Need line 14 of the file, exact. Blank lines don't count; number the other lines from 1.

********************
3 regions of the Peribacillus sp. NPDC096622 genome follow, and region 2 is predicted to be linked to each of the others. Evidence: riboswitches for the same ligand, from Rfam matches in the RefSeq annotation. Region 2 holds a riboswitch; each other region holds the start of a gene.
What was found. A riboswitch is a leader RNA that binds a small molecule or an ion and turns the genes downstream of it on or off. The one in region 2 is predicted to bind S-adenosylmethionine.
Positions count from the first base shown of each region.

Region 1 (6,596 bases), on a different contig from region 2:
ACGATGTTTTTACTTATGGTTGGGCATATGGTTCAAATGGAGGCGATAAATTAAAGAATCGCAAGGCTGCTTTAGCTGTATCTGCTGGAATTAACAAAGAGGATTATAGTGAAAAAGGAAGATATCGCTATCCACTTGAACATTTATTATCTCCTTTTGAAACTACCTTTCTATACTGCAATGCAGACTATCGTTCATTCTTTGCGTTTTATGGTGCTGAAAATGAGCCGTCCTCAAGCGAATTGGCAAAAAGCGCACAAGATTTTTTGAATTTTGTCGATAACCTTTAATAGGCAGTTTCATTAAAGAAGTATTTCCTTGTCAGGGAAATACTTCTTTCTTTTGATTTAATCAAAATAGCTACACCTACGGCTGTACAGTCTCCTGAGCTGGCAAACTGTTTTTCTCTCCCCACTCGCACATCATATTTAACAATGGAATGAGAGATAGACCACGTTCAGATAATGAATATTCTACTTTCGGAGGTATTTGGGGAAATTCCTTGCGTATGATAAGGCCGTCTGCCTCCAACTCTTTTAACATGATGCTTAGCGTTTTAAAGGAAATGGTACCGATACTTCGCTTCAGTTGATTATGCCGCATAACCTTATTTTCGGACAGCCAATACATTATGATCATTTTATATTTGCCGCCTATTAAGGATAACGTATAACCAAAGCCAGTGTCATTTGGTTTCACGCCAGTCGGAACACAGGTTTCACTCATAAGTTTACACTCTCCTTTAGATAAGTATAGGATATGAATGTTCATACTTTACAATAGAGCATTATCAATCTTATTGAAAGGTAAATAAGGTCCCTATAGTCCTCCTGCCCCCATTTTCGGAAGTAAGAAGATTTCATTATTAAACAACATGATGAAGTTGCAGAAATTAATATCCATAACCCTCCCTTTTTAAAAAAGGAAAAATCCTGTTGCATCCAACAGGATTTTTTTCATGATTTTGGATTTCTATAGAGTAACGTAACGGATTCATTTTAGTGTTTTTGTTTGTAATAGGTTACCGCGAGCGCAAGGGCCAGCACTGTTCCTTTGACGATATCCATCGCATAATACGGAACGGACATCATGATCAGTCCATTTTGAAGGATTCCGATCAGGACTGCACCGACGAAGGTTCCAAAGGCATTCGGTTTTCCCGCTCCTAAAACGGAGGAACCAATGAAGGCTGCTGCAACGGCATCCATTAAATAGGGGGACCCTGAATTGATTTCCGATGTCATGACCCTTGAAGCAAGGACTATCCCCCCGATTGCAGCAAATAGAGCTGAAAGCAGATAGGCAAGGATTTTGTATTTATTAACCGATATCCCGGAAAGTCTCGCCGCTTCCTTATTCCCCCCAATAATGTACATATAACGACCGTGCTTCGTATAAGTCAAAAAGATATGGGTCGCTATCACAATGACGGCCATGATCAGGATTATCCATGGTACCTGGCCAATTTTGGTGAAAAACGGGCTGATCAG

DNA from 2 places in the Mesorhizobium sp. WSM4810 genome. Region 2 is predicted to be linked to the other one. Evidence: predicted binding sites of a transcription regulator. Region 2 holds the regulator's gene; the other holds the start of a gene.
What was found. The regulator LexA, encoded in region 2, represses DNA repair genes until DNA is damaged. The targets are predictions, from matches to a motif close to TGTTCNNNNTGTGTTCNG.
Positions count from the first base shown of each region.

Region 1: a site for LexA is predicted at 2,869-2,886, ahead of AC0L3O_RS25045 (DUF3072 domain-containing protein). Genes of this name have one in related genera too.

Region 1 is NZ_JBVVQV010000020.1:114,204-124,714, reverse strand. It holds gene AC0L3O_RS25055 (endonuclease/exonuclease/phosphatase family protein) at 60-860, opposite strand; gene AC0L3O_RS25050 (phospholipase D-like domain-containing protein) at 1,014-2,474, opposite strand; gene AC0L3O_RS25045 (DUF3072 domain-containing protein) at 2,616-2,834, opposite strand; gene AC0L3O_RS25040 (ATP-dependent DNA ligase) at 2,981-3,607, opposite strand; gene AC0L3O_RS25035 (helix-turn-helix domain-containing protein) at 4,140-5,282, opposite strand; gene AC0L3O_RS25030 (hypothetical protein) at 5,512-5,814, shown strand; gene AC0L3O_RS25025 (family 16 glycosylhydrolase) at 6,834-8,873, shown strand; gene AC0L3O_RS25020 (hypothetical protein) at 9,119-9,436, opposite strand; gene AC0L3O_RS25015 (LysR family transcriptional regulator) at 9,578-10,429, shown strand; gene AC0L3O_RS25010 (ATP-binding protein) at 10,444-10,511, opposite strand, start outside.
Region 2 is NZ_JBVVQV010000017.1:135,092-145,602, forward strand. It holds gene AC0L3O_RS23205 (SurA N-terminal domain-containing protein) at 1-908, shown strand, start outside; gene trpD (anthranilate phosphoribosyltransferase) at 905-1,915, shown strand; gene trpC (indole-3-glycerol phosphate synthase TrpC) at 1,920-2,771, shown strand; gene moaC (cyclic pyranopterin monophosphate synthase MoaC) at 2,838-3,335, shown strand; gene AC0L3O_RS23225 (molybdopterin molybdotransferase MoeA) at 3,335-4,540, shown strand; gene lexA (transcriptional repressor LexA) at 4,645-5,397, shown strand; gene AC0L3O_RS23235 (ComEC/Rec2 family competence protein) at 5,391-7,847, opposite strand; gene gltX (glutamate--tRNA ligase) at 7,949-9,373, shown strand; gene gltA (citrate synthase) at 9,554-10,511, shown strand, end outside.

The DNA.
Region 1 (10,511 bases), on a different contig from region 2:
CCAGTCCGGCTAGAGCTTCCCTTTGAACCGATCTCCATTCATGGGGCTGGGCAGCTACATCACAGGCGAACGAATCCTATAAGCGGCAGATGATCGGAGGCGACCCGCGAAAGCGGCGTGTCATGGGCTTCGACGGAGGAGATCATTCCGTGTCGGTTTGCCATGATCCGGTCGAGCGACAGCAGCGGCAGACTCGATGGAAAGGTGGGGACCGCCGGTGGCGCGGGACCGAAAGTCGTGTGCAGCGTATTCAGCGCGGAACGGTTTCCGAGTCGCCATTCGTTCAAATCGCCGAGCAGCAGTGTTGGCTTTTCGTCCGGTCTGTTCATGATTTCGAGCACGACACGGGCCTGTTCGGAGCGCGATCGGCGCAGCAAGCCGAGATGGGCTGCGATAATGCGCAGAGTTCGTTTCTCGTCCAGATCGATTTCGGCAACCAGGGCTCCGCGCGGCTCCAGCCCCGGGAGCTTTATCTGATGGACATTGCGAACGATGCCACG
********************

CCAGTCCGGCTAGAGCTTCCCTTTGAACCGATCTCCATTCATGGGGCTGGGCAGCTACATCACAGGCGAACGAATCCTATAAGCGGCAGATGATCGGAGGCGACCCGCGAAAGCGGCGTGTCATGGGCTTCGACGGAGGAGATCATTCCGTGTCGGTTTGCCATGATCCGGTCGAGCGACAGCAGCGGCAGACTCGATGGAAAGGTGGGGACCGCCGGTGGCGCGGGACCGAAAGTCGTGTGCAGCGTATTCAGCGCGGAACGGTTTCCGAGTCGCCATTCGTTCAAATCGCCGAGCAGCAGTGTTGGCTTTTCGTCCGGTCTGTTCATGATTTCGAGCACGACACGGGCCTGTTCGGAGCGCGATCGGCGCAGCAAGCCGAGATGGGCTGCGATAATGCGCAGAGTTCGTTTCTCGTCCAGATCGATTTCGGCAACCAGGGCTCCGCGCGGCTCCAGCCCCGGGAGCTTTATCTGATGGACATTGCGAACGATGCCACG